Yet another article rescued from the gaping hole that was once Blumhouse.com
Horror is perhaps the single most visceral genre in cinema. Everything in a horror film is designed to stimulate the senses, provoking fear and revulsion in its audience. Those are magnificently powerful physiological responses, and when a horror film goes too far it can actually physically hurt its own audience. You won’t get that from SLEEPLESS IN SEATTLE. Let’s take a look at some boundary-pushing horror films so extreme that theater owners had to literally call in the paramedics. With these five titles, repeating “it’s only a movie…” just makes them that much stronger.
Ah yes, the reason we’re all here today… Julia Ducournau’s French cannibal flick RAW was the inspiration for this entire article. During its Midnight Madness premiere at the Toronto International Film Festival, RAW’s unflinching exploration of flesh, torrents of blood, and lacerated limbs overwhelmed several audience members who fainted, resulting in a call to the paramedics. Really, what better promo could a horror movie ask for? In case you’re morbidly curious, and willing to foot the hospital bills, U.S. horror fans can check out RAW when it hits limited theaters on March 10th.
SAW III (2006)
Although the first film was slightly tamer, the SAW franchise has always been known for its over-the-top Grand Guignol gore effects. Apparently this was too much for UK audiences in 2006 because paramedic switchboards lit up the night SAW III debuted. Multiple people got so sick during the screenings (which depicted, among many other things, an extended scene of brain surgery using a skull saw), they ran full tilt out of the theater, and one woman was actually hospitalized. One cinema in Stevenage required three separate ambulances in the same night to tend to ill customers. The situation got so bad, the ambulance trust had to release a statement warning audiences that “if they start to feel sick they should leave.” It’s a good thing these folks ducked out of the franchise early, because the opening autopsy scene of SAW IV might have actually killed someone.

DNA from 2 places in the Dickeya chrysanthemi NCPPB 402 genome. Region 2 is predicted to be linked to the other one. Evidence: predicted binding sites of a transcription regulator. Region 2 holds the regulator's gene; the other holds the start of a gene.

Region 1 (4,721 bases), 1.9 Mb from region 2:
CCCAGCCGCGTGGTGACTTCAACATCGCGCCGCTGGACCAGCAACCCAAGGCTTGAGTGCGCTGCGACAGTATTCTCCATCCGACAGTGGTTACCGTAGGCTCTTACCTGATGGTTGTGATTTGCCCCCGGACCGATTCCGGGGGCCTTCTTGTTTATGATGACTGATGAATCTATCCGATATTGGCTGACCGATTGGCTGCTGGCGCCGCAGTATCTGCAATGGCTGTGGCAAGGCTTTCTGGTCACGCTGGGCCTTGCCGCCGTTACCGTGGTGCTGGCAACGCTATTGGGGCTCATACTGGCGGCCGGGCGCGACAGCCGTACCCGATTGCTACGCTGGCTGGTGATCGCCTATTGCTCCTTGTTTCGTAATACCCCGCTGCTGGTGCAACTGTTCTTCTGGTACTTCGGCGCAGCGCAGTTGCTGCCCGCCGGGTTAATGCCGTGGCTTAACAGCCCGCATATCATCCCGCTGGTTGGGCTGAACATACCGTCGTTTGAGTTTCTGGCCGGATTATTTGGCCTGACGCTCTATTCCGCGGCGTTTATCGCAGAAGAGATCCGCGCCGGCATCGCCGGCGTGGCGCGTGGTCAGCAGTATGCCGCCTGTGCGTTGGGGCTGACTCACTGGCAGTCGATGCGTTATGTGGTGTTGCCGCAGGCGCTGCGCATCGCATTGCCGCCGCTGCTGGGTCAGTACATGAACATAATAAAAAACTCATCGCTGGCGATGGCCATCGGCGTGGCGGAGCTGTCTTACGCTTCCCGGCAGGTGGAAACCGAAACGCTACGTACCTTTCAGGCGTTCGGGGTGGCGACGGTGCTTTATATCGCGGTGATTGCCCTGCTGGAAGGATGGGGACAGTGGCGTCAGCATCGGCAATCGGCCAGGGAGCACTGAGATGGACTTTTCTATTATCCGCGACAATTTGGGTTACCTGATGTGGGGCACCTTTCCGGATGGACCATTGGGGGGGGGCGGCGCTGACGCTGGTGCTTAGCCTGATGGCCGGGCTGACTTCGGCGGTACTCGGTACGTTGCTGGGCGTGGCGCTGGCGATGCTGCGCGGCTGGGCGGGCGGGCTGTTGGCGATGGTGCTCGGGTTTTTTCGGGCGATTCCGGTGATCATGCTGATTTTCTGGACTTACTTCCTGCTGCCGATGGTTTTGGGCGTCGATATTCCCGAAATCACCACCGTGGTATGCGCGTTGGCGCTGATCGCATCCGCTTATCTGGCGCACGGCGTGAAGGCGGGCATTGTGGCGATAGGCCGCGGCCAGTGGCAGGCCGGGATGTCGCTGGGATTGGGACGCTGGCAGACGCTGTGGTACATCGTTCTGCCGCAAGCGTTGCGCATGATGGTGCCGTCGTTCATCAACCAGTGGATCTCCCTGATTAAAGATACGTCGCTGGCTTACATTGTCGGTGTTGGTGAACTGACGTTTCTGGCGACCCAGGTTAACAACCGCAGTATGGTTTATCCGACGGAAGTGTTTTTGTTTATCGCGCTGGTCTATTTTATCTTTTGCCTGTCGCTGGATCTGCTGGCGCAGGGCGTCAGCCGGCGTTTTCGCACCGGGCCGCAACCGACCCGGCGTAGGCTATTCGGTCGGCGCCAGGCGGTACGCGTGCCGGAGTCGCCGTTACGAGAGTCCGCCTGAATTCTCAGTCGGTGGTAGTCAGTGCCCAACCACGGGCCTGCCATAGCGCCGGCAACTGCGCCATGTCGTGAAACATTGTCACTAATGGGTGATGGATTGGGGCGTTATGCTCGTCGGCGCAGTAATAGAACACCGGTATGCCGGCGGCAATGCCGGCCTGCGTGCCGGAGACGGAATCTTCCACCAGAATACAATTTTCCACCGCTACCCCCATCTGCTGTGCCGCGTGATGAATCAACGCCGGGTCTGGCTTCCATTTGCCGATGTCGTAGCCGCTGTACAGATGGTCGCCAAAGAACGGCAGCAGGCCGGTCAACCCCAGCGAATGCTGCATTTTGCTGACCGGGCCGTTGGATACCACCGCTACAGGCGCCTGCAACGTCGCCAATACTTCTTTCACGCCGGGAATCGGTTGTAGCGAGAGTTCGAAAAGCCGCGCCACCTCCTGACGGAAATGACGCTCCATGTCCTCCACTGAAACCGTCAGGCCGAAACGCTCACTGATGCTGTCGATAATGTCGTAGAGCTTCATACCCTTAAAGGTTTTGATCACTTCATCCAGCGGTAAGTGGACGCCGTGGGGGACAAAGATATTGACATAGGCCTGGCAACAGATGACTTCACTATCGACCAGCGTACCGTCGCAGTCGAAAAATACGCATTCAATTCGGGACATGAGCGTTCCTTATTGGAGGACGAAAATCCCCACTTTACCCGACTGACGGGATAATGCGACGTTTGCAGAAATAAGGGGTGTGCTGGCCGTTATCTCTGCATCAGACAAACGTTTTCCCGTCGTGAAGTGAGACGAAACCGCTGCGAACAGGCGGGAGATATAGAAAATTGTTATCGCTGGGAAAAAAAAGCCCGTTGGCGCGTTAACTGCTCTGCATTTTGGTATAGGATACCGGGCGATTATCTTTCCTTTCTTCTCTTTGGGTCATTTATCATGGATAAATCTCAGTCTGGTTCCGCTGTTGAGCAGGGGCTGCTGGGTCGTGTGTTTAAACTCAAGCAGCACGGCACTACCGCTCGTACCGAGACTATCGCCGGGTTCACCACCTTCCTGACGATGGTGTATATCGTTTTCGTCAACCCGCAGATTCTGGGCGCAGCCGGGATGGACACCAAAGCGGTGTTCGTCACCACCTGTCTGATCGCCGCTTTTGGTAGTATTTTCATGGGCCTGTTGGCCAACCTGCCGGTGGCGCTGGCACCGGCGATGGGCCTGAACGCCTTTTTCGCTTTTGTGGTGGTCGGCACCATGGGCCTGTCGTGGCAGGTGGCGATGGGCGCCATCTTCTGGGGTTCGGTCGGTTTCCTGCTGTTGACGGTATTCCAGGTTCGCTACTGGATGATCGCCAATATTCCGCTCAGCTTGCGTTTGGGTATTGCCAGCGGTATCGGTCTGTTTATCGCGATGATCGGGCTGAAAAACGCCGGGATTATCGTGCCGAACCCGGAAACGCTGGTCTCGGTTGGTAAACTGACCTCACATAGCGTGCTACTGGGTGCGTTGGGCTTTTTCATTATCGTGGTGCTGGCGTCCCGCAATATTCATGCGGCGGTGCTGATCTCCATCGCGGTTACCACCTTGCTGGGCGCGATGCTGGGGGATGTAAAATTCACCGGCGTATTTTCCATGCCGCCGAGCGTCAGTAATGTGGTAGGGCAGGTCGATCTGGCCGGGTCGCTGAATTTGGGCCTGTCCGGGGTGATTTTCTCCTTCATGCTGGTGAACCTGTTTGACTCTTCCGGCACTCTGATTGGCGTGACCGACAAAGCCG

PROMETHEUS was a highly divisive film, but there’s one thing everyone can agree on about the ALIEN prequel- the scene where [SPOILERS] Noomi Rapace gets in a surgical pod to remove an alien fetus from her own body via an emergency C-section is stomach-wrenching. This grotesque sight got it own traditional set of faintings, but in one Australian theater a teenage boy was hospitalized after suffering from a seizure induced by that particular scene. We’re just lucky nobody’s chest exploded.
THE EXORCIST (1973)
No film in this entire article could have existed without the phenomenon that was THE EXORCIST. Whatever your Achilles heel is, this film will find it and rip it to shreds. Religious fans balked at the Satanic imagery, parents and children were terrified by the gruesome obscenities inflicted upon Linda Blair, and squeamish individuals were treated to a lovingly detailed depiction of a multitude of invasive medical procedures. It’s no wonder audiences were fainting in droves, keeping paramedics busy for months on end. One man even sued Warner Bros. because he passed out and broke his jaw in the process! Modern audiences may have a calmer reaction to the film these days, but there’s no denying the tremendous, visceral power of THE EXORCIST.
Here’s another case of a festival screening gone terribly wrong. When Chad Archibald’s BITE, about a woman mutating after a mysterious insect bite, was screened at Fantastic Fest in 2015, it made serious waves. It can all be summed up by this post from the festival’s co-director: “I leave the BITE premiere for all of ten minutes and the following text lights up my phone: ‘2 people fainted. One girl is puking and another hit his head on the stairs.’” You might not want to pick up one of those promotional barf bags for your collection, because I’m pretty sure they all got used that night.